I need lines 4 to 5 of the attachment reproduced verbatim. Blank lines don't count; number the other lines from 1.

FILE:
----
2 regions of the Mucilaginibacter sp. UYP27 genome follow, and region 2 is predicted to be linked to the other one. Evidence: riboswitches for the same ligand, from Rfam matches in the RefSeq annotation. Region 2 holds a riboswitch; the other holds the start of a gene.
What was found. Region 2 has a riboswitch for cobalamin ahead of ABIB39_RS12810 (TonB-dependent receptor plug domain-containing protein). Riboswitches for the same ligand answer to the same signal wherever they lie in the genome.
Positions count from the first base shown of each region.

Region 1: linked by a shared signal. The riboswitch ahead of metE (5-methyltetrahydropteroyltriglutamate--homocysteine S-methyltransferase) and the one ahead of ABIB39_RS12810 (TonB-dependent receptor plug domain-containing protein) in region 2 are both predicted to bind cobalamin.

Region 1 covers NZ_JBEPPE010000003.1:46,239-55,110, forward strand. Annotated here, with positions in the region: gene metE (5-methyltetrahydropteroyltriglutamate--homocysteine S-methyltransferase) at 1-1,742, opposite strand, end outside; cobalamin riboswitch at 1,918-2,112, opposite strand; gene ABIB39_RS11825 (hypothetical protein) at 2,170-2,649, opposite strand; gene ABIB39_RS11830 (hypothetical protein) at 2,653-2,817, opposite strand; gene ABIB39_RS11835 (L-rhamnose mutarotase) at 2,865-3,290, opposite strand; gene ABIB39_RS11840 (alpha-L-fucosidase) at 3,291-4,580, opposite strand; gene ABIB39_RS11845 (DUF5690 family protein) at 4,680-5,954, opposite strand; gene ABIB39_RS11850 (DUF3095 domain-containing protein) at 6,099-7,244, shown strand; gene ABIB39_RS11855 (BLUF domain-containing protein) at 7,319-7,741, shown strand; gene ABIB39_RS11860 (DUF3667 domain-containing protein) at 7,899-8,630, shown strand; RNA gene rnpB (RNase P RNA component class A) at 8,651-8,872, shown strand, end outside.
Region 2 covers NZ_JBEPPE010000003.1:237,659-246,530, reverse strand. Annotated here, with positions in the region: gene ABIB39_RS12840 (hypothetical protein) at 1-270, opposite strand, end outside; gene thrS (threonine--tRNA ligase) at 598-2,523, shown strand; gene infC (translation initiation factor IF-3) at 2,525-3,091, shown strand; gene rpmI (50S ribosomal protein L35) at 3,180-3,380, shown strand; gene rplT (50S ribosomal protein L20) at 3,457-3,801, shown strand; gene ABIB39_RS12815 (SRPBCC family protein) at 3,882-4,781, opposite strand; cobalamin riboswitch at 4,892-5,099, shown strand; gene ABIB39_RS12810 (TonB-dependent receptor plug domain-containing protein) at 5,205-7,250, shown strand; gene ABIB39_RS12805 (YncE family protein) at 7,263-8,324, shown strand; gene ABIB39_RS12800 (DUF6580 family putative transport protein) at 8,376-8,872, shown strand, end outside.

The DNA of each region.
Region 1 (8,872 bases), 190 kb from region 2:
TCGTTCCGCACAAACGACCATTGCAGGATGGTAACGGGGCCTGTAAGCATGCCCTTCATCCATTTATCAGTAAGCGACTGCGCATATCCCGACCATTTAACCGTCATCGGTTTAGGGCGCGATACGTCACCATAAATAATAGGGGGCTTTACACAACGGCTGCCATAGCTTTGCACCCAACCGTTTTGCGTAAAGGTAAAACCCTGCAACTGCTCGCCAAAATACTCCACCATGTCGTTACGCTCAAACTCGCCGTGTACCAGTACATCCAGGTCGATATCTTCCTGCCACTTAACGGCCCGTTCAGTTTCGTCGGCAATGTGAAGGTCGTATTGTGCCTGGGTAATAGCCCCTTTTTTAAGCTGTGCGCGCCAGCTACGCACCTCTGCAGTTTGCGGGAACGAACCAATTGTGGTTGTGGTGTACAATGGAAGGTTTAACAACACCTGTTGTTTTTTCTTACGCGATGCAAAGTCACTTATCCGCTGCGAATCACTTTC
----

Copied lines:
Region 1: linked by a shared signal. The riboswitch ahead of metE (5-methyltetrahydropteroyltriglutamate--homocysteine S-methyltransferase) and the one ahead of ABIB39_RS12810 (TonB-dependent receptor plug domain-containing protein) in region 2 are both predicted to bind cobalamin.

Region 1 covers NZ_JBEPPE010000003.1:46,239-55,110, forward strand. Annotated here, with positions in the region: gene metE (5-methyltetrahydropteroyltriglutamate--homocysteine S-methyltransferase) at 1-1,742, opposite strand, end outside; cobalamin riboswitch at 1,918-2,112, opposite strand; gene ABIB39_RS11825 (hypothetical protein) at 2,170-2,649, opposite strand; gene ABIB39_RS11830 (hypothetical protein) at 2,653-2,817, opposite strand; gene ABIB39_RS11835 (L-rhamnose mutarotase) at 2,865-3,290, opposite strand; gene ABIB39_RS11840 (alpha-L-fucosidase) at 3,291-4,580, opposite strand; gene ABIB39_RS11845 (DUF5690 family protein) at 4,680-5,954, opposite strand; gene ABIB39_RS11850 (DUF3095 domain-containing protein) at 6,099-7,244, shown strand; gene ABIB39_RS11855 (BLUF domain-containing protein) at 7,319-7,741, shown strand; gene ABIB39_RS11860 (DUF3667 domain-containing protein) at 7,899-8,630, shown strand; RNA gene rnpB (RNase P RNA component class A) at 8,651-8,872, shown strand, end outside.